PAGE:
Post Listing Update: This H1R was pulled off of eBay because there “was an error in the listing.” Based on the H1, Kawasaki created the H1R for competition in the big dog 500cc class of Grand Prix racing. In 1970, Kawi placed second in the constructors championship, thanks mostly to Ginger Molloy, who came in second over the season. This …
Yamaha named this motorcycle after the Big Bear race, though they never actually won it themselves. That didn’t stop them from slapping the alliterative name onto a range of scramblers displacing 125, 250c, and 350ccs. I don’t have any personal experience with the Big Bear, so I’ll leave you with this critical quote from Matt Cuddy of Superhunky, who said …
Introduced in 1964, the C2TR was a 120cc trail bike with enough equipment to be street legal if the rider desired. It was also known as the RoadRunner, but this example hasn’t lived up to its name yet as it has just 950 miles on the odometer.
Built by Iron Cobras Fabrication of Long Beach, California, this SR500 has been chopped and given larger wheels – 21″ in the rear and 23″ in the front. What do you think about it?
There’s only one picture, and the seller says it’s tuned and rideable but it still needs a little work. I say whoever BUYS this needs a little work, but it’s so bonkers that I have to share.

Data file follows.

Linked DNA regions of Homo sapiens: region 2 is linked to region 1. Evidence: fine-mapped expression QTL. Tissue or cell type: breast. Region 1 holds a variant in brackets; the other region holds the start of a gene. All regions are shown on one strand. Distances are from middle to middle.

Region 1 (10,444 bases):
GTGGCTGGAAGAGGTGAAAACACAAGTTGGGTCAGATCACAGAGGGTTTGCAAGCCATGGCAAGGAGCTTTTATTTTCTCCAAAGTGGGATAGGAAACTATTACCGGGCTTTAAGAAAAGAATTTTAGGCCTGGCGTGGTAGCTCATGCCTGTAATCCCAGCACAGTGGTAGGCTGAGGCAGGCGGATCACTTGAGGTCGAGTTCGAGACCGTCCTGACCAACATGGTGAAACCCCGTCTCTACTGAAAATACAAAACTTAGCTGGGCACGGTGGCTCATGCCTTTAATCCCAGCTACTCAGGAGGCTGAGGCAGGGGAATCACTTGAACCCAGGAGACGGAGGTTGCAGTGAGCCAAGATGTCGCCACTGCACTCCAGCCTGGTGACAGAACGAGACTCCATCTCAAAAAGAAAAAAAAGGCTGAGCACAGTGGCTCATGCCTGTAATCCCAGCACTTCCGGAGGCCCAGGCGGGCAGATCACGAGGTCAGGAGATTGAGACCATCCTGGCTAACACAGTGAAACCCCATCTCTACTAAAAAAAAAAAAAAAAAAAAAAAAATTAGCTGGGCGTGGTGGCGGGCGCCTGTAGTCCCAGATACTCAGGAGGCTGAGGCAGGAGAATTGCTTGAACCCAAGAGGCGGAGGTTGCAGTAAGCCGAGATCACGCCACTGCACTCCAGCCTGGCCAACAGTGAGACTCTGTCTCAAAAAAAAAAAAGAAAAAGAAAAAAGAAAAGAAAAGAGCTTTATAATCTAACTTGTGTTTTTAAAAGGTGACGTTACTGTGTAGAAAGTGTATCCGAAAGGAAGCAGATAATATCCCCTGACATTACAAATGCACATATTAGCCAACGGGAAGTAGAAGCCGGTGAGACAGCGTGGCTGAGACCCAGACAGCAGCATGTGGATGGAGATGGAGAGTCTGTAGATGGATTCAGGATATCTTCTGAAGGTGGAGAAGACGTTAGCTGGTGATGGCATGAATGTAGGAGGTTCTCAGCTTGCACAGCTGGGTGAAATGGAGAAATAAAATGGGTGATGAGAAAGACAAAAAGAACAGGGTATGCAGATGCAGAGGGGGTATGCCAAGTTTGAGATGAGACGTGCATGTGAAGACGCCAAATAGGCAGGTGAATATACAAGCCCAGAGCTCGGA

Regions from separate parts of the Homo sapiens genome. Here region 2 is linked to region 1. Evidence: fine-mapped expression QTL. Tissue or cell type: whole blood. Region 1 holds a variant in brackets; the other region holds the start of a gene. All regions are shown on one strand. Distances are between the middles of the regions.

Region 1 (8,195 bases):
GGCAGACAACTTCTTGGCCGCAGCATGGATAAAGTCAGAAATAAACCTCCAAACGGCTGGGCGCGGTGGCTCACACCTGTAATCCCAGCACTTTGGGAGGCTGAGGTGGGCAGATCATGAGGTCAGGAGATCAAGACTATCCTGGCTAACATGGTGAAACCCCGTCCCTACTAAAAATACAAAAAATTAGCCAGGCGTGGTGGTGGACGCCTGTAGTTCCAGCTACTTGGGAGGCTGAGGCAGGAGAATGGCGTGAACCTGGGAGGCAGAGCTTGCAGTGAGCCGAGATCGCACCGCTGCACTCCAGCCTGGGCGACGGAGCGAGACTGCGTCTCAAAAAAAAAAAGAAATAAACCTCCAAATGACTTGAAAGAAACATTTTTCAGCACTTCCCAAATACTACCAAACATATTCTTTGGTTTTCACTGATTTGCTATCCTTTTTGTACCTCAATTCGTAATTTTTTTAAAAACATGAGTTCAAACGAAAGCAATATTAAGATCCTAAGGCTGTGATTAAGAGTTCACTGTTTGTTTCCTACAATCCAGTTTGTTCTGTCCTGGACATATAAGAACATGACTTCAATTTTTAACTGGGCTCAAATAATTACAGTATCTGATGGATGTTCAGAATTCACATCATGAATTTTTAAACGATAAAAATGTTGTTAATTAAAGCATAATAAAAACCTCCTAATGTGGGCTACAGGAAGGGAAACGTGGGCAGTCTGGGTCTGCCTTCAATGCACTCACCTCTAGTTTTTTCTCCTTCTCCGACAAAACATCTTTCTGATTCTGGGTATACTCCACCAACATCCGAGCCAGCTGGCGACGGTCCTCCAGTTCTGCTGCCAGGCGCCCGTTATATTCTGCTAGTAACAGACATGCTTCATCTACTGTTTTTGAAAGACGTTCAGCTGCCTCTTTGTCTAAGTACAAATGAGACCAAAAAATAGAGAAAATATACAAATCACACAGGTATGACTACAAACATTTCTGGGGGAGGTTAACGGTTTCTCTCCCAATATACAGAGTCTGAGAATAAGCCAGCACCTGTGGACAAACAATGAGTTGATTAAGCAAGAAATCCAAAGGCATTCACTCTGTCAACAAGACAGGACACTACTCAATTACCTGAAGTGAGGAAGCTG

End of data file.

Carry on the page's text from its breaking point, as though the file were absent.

The 7th build by Steve Baugrud, this T500 was used as his personal bike for a year and 300 miles but now he’s selling it. What do you think of it?
Champion racing frames were the highly sought after handiwork of Californian Doug Schwerma. He built frames in the late sixties and early seventies that were highly desired by flat track racers – “champions” like Don Vesco, Steve Baker, and Kenny Roberts could be seen riding Champion frames. After Schwerma passed away, the Champion frame design and name went to another …
The T in CB500T meant that the 498cc engine was a parallel twin which produced 34 horsepower. Journalists considered the bike fairly bland and not a standout. Depending on your perspective, that either makes it an excellent or a terrible choice for customization like what’s happened with this example that’s for sale.
Two years ago, I featured a Seca Turbo for $1,800, and I called it the “Cheapest I’ve Seen.”. Now thanks to reader Larry R, we’ve got a new champion.
I’ve featured plenty of RZ350s over the years – they’re great bikes though they’re not exactly rare. With that said, this example stands out as it was brought back to life in 2014 and it features a full front fairing and rear tail from Spec II.
Honda never sold the CBR150R in the US, but at least two examples have somehow made its way to the States. This one has just 2 miles and it’s currently on display on the National Motorcycle Museum in Anamosa, Iowa.
Another day, another NX650 custom! Yesterday I featured the “Growler”, a minimalist take on Honda’s dual-sport that was slightly more street-oriented than the XR650. Today we’ve got the “Silver Surfer”, built by Jeffrey Wardenaar at Motogadgets.
In America, more is better. So, if Honda’s successful VF750 Magna and Sabre were good, then a big block version would be better, right?
If a Honda RC30 is just too commonplace for you, then the Yamaha OWO1 might be right up your alley. Just 500 were made, and the MSRP was a healthy $5,000 more than the Honda as well. My many accounts, this was as close as a member of the public could get to owning a street legal racebike. This example …